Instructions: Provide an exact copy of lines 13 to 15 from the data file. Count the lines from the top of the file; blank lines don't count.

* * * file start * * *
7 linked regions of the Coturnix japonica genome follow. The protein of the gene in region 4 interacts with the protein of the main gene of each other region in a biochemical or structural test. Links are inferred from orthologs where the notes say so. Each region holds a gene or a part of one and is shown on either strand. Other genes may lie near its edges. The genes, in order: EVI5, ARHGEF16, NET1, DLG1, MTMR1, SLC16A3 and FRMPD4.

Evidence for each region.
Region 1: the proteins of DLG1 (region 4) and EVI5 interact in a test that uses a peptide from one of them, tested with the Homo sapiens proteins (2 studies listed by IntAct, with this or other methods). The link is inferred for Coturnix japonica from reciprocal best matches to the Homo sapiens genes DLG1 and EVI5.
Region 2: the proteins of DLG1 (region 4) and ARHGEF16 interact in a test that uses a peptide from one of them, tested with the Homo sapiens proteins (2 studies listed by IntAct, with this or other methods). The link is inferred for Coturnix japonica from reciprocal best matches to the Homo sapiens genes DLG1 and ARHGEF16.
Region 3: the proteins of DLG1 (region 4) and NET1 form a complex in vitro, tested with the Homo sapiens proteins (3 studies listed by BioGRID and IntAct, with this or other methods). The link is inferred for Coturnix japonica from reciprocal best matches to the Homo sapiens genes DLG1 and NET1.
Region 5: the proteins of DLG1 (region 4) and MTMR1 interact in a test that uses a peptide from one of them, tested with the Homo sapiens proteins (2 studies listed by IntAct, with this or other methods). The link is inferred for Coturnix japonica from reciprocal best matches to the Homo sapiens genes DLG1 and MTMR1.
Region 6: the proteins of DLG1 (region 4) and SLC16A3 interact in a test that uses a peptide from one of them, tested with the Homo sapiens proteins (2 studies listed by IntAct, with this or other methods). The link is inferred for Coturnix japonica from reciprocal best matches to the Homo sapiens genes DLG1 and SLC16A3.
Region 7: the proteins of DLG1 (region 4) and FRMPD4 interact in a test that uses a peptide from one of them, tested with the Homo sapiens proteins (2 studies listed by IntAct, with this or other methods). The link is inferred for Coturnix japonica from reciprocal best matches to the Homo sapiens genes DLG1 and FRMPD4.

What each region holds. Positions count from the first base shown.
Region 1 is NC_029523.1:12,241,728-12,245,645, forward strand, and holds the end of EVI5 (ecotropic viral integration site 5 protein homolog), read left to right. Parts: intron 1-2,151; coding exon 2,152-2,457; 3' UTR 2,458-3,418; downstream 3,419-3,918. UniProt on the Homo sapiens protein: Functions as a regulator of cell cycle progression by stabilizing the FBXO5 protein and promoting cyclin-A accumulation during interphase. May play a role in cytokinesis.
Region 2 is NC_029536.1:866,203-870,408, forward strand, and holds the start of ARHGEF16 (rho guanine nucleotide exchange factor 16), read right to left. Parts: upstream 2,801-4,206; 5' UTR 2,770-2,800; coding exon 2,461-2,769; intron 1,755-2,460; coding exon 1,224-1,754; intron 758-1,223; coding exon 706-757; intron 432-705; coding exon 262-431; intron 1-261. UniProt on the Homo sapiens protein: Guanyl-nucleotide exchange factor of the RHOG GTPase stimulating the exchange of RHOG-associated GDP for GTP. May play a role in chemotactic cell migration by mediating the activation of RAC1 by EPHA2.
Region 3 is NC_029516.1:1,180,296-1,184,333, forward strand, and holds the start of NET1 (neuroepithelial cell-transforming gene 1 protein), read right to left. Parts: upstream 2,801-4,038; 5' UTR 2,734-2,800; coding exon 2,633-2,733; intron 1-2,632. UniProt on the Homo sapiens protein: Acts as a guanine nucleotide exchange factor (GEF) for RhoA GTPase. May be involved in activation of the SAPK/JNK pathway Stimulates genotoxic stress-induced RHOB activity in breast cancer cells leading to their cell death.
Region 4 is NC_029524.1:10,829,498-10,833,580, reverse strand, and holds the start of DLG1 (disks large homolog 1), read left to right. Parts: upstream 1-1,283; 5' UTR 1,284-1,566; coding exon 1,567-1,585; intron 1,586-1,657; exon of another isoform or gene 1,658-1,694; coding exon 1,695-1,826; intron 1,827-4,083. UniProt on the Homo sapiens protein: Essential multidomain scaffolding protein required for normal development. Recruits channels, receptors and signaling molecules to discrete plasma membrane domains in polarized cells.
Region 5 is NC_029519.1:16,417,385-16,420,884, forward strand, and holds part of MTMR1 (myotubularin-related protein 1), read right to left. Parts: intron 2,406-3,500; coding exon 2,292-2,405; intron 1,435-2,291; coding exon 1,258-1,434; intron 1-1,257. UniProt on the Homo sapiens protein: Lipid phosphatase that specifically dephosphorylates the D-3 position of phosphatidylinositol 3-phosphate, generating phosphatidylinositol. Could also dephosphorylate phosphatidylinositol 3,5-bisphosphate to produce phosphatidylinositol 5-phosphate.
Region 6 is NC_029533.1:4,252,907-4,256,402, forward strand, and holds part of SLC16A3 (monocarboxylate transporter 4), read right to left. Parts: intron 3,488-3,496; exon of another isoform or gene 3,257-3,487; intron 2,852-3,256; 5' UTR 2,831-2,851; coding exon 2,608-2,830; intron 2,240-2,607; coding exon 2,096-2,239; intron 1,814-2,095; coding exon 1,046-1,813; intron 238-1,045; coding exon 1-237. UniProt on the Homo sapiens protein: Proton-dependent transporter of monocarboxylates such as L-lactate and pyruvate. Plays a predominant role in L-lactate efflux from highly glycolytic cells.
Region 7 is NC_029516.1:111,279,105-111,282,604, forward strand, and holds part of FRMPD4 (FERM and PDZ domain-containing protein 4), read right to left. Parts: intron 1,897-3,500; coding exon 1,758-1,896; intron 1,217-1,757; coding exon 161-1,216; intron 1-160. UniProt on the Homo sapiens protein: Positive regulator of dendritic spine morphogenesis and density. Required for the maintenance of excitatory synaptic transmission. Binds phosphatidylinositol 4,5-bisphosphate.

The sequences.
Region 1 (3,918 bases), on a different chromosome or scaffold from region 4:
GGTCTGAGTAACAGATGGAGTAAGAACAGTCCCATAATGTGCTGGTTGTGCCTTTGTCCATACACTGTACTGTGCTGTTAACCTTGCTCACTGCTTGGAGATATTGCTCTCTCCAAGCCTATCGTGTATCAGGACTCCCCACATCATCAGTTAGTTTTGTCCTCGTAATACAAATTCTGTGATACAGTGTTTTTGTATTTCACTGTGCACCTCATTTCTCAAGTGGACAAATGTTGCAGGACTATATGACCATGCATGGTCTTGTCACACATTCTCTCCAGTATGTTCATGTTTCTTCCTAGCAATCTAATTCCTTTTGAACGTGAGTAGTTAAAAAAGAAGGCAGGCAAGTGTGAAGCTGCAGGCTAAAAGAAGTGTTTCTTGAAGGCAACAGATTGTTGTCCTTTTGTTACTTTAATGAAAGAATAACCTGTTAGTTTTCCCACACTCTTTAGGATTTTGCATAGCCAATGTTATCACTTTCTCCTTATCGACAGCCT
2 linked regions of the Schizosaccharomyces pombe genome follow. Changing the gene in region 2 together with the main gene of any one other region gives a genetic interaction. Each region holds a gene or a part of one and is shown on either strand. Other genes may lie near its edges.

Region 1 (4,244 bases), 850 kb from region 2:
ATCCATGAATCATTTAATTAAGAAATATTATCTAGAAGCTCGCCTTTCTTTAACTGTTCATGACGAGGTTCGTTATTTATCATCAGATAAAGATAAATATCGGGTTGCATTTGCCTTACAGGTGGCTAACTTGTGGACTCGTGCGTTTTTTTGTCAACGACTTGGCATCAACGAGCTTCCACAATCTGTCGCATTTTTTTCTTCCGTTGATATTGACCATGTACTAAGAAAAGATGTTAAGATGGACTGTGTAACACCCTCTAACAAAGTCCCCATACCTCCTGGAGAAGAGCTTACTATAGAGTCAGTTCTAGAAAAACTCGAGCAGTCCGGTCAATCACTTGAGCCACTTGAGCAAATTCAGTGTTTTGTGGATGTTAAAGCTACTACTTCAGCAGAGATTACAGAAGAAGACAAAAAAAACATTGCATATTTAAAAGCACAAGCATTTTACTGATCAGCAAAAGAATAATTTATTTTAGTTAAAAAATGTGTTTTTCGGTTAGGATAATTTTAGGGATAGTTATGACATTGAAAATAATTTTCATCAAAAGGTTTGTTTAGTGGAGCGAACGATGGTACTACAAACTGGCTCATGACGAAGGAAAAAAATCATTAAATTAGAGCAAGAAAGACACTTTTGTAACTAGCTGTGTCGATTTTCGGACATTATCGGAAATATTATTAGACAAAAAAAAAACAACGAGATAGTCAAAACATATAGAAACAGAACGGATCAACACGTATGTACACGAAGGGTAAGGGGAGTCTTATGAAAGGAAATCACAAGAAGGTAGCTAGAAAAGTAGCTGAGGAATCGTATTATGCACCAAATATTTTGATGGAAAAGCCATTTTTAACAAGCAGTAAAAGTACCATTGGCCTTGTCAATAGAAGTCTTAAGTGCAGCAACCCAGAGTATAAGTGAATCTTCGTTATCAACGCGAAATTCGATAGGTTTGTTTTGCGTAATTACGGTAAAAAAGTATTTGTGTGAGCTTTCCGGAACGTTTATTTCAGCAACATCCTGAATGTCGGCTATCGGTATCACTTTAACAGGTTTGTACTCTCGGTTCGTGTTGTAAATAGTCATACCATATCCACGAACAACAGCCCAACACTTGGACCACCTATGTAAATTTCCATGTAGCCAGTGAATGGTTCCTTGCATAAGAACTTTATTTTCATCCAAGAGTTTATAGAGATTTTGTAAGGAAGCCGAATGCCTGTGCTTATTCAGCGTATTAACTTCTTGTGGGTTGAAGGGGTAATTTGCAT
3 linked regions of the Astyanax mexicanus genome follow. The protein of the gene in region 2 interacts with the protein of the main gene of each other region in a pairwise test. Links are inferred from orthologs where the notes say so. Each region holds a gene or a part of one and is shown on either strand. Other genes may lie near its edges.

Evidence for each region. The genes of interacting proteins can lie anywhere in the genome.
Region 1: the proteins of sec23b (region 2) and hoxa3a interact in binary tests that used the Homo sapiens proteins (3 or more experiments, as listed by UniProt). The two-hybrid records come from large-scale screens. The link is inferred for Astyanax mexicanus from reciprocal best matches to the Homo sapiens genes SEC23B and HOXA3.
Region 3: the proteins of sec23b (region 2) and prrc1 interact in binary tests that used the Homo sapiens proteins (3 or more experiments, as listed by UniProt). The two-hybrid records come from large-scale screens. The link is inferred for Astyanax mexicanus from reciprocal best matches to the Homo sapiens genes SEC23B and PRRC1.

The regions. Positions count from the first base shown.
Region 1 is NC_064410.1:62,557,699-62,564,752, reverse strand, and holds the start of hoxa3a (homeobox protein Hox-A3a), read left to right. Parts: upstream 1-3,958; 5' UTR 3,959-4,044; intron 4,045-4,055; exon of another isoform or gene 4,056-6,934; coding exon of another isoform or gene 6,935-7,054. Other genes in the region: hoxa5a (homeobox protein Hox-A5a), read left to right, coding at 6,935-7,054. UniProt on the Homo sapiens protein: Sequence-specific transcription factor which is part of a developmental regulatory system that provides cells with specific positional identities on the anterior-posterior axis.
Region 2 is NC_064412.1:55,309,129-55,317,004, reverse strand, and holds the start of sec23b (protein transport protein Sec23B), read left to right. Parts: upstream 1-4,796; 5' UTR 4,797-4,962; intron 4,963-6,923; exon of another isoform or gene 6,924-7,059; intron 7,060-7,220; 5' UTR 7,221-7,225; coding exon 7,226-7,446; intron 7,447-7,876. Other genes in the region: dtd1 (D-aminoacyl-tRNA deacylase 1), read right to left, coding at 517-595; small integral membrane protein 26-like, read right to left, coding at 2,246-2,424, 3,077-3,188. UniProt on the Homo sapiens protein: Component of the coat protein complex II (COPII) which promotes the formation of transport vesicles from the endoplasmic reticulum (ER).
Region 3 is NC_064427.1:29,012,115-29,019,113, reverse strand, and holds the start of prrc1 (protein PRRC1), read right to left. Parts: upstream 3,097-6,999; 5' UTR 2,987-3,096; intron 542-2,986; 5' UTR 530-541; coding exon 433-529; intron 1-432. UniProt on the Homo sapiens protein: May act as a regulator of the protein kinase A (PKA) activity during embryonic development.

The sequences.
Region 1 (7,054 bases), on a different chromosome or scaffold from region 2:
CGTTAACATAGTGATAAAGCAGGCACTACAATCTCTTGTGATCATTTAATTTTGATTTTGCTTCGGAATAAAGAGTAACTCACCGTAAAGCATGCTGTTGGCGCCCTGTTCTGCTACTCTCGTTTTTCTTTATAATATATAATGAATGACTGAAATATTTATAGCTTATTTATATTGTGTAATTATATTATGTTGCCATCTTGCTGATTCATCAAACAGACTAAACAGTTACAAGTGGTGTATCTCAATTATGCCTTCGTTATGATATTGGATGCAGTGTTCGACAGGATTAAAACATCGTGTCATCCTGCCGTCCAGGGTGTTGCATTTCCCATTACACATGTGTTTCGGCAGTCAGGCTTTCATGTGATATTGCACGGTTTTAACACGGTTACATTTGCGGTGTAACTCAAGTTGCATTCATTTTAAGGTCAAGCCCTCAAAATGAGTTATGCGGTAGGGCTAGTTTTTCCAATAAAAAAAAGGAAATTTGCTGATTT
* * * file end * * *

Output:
Region 4 is NC_029524.1:10,829,498-10,833,580, reverse strand, and holds the start of DLG1 (disks large homolog 1), read left to right. Parts: upstream 1-1,283; 5' UTR 1,284-1,566; coding exon 1,567-1,585; intron 1,586-1,657; exon of another isoform or gene 1,658-1,694; coding exon 1,695-1,826; intron 1,827-4,083. UniProt on the Homo sapiens protein: Essential multidomain scaffolding protein required for normal development. Recruits channels, receptors and signaling molecules to discrete plasma membrane domains in polarized cells.
Region 5 is NC_029519.1:16,417,385-16,420,884, forward strand, and holds part of MTMR1 (myotubularin-related protein 1), read right to left. Parts: intron 2,406-3,500; coding exon 2,292-2,405; intron 1,435-2,291; coding exon 1,258-1,434; intron 1-1,257. UniProt on the Homo sapiens protein: Lipid phosphatase that specifically dephosphorylates the D-3 position of phosphatidylinositol 3-phosphate, generating phosphatidylinositol. Could also dephosphorylate phosphatidylinositol 3,5-bisphosphate to produce phosphatidylinositol 5-phosphate.
Region 6 is NC_029533.1:4,252,907-4,256,402, forward strand, and holds part of SLC16A3 (monocarboxylate transporter 4), read right to left. Parts: intron 3,488-3,496; exon of another isoform or gene 3,257-3,487; intron 2,852-3,256; 5' UTR 2,831-2,851; coding exon 2,608-2,830; intron 2,240-2,607; coding exon 2,096-2,239; intron 1,814-2,095; coding exon 1,046-1,813; intron 238-1,045; coding exon 1-237. UniProt on the Homo sapiens protein: Proton-dependent transporter of monocarboxylates such as L-lactate and pyruvate. Plays a predominant role in L-lactate efflux from highly glycolytic cells.